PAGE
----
Therapeutic Effect Evaluation

Tumor-bearing nude mice (n=48) were randomly separated into four groups (12 mice per group). The mice in different groups were injected with 0.2 mL of saline, PFH, PMMs (40mg mL-1), and PFH-PMMs (40 mg mL-1) and subsequently exposed to AC magnetic field at 668 kHz for 6 min a day for two days. The infrared thermal images and the temperature were acquired. After two treatments, half of the nude mice from the saline, PMMs, and PFH-PMMs groups were fed for 14 days to observe the variation of tumor volume. The second half of the nude mice were euthanized at 24 h after the second irradiation and their tumor tissues from the margin of the tumors were obtained for hematoxylin and eosin (H&E) stain, TUNEL, and Bcl-2 expression.

Possibility of Application in Intravascular Administration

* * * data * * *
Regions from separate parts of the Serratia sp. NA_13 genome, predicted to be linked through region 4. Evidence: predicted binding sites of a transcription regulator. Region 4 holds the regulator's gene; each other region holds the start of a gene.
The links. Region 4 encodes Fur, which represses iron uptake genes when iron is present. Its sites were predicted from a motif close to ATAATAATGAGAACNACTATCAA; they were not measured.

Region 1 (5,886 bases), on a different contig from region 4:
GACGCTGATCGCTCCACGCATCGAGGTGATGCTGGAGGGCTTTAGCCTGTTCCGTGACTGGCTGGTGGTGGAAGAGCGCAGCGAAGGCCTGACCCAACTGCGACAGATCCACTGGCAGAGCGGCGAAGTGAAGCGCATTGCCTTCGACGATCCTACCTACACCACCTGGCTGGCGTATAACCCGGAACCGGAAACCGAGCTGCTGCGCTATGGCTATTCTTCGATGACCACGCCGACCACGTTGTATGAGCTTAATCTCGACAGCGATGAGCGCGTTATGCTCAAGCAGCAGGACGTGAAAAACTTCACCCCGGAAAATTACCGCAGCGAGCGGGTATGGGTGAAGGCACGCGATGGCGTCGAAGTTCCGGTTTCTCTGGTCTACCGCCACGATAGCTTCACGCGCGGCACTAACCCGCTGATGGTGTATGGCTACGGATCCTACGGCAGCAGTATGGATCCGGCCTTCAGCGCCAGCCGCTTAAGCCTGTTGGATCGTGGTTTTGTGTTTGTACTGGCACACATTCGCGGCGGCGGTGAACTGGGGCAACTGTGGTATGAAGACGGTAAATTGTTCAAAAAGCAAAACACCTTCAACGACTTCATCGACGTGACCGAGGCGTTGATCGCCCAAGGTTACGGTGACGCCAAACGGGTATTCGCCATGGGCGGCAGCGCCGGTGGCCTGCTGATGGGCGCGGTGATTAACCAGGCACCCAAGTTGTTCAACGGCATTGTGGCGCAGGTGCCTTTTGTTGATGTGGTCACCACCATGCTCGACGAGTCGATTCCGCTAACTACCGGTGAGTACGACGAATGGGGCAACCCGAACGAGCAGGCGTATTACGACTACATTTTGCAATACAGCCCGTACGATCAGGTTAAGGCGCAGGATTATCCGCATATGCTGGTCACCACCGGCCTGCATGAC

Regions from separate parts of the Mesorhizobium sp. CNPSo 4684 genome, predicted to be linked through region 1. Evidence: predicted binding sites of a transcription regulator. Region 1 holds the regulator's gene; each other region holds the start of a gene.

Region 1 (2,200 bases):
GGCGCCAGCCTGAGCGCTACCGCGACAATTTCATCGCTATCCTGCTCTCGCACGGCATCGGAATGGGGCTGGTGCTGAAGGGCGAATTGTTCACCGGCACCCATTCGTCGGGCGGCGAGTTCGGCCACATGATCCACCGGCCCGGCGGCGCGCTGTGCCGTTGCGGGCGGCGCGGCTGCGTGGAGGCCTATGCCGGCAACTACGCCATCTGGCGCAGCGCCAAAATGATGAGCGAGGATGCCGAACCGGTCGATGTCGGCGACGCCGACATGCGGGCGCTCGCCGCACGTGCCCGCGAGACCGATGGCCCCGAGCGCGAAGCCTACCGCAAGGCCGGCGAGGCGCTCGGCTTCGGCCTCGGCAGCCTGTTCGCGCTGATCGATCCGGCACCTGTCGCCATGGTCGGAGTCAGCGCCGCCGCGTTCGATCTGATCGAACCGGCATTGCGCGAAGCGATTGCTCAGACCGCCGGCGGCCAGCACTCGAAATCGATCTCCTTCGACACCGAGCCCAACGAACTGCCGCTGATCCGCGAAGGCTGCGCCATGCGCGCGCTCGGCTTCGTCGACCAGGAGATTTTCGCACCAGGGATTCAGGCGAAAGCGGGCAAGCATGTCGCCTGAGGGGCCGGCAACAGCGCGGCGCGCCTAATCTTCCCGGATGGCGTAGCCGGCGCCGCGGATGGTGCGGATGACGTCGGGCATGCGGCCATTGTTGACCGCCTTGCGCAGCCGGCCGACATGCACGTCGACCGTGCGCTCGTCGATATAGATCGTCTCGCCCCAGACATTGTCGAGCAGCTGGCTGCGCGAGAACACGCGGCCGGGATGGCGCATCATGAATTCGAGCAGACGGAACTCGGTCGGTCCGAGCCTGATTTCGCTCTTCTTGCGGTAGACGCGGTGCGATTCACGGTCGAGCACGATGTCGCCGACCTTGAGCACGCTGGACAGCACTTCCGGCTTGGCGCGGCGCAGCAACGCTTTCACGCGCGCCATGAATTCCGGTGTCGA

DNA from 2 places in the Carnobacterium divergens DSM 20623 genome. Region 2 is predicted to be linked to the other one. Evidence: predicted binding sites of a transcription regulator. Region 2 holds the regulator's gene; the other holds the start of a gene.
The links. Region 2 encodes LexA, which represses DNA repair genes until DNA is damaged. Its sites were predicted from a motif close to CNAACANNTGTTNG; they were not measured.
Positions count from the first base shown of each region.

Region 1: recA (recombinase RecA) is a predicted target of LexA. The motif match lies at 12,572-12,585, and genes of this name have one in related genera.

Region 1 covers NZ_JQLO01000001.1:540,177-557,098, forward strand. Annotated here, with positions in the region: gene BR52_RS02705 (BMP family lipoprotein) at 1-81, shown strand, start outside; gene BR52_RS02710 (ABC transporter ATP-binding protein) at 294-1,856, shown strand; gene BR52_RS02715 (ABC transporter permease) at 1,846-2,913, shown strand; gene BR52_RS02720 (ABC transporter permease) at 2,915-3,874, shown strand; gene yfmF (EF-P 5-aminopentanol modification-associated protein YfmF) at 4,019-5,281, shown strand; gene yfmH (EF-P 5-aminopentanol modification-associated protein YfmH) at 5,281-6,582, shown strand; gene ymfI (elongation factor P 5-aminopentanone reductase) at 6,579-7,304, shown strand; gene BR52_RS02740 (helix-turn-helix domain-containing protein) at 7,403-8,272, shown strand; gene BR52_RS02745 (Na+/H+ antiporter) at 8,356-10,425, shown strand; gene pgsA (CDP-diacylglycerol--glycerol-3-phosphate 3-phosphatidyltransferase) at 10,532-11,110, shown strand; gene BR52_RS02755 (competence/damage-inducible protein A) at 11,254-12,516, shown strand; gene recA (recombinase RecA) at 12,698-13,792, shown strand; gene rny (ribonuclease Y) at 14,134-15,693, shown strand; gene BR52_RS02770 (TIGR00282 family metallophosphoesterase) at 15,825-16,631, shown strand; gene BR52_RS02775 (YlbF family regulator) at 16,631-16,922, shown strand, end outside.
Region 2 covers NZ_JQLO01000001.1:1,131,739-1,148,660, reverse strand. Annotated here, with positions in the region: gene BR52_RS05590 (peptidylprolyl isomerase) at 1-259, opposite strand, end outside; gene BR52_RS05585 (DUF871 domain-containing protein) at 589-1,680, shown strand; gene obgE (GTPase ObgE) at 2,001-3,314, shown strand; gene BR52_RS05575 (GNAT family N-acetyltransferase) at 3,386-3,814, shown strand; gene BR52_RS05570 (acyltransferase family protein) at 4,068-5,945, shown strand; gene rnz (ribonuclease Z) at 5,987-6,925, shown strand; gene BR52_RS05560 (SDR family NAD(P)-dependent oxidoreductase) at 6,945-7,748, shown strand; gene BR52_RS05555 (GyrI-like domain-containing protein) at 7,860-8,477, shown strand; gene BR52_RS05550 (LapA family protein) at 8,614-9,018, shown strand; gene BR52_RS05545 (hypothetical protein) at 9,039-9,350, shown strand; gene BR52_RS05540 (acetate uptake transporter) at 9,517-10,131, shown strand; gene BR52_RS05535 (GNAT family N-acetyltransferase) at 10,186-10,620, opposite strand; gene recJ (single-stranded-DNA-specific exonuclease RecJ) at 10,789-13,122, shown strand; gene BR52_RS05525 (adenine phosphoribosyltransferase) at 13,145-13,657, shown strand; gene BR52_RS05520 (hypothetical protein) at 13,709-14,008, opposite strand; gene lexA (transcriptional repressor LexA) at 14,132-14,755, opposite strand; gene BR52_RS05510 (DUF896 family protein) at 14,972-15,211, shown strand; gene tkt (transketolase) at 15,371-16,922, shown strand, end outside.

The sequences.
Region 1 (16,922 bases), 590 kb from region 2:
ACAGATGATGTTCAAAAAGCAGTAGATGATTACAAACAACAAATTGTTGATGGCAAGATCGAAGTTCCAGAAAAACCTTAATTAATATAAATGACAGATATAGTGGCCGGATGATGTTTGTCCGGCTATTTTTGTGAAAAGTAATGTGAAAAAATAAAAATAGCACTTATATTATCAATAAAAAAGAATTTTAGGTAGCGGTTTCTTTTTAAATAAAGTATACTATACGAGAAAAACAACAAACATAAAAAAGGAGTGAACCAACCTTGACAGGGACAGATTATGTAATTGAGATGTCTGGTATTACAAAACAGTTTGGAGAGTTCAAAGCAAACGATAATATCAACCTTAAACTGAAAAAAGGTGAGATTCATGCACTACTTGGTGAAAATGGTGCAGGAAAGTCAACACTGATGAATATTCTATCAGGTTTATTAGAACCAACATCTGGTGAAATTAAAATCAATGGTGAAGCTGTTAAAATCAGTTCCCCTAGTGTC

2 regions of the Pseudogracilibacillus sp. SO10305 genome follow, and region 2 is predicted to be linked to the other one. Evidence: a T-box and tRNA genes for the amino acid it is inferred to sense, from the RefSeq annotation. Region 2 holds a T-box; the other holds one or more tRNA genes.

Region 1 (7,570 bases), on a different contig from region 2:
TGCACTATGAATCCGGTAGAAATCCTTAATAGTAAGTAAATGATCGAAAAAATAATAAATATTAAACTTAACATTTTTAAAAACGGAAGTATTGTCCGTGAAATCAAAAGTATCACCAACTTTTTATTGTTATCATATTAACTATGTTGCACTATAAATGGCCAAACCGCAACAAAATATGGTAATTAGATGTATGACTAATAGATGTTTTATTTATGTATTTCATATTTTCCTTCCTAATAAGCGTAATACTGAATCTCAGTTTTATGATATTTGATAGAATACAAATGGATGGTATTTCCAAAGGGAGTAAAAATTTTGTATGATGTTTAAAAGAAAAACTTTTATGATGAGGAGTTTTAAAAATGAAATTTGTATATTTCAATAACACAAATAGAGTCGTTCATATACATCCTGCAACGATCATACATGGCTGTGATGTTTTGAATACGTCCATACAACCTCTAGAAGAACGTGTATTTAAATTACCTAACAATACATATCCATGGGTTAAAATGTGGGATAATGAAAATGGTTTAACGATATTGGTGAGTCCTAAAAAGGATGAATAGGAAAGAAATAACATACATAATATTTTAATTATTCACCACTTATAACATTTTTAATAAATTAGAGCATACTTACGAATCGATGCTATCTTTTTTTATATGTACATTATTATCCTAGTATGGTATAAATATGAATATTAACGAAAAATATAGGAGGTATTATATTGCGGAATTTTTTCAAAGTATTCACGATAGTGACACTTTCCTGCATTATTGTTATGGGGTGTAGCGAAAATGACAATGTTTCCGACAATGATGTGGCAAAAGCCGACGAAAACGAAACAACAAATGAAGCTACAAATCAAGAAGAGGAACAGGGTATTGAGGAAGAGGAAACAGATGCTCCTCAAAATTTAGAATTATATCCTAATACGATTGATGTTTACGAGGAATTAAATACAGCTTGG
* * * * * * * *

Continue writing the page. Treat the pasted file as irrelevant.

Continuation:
The nude mice (Female; 4-6 weeks old; n=6) from Experimental Animal Center received intravenous injections with 0.125 mL of 6 mg/mL PMMs-PFH into the tail vein. 3 h after injection, 6 of these nude mice were euthanized, and their liver tissue sections were obtained for Prussian blue stain.

Statistical Analysis

Statistical analysis was performed with the SPSS software (version 22 for Mac; Chicago, USA). The values of particle size, zeta potential, and temperature were reported as mean ± standard deviation (SD). The gray scale values of ultrasound images in phantom that were not normal distribution were represented as median (Interquartile range). The average diameter's difference of PFH-PMMs at different times was analyzed by Cruskal-Wallis test. Mann-Whitney U-test was used to compare the gray scale values' difference between pre- and post-AC magnetic field irradiation. The difference was considered significant when the P was less than 0.05.

 Figure 2 

Characterization of PMMs by various imaging techniques: a-b. SEM images, c. STEM images, d. TEM images, e. element mapping f. element mapping corresponding line scans of PMMs corresponding line scans of PMMs.

Theranostics Image (Click on the image to enlarge.)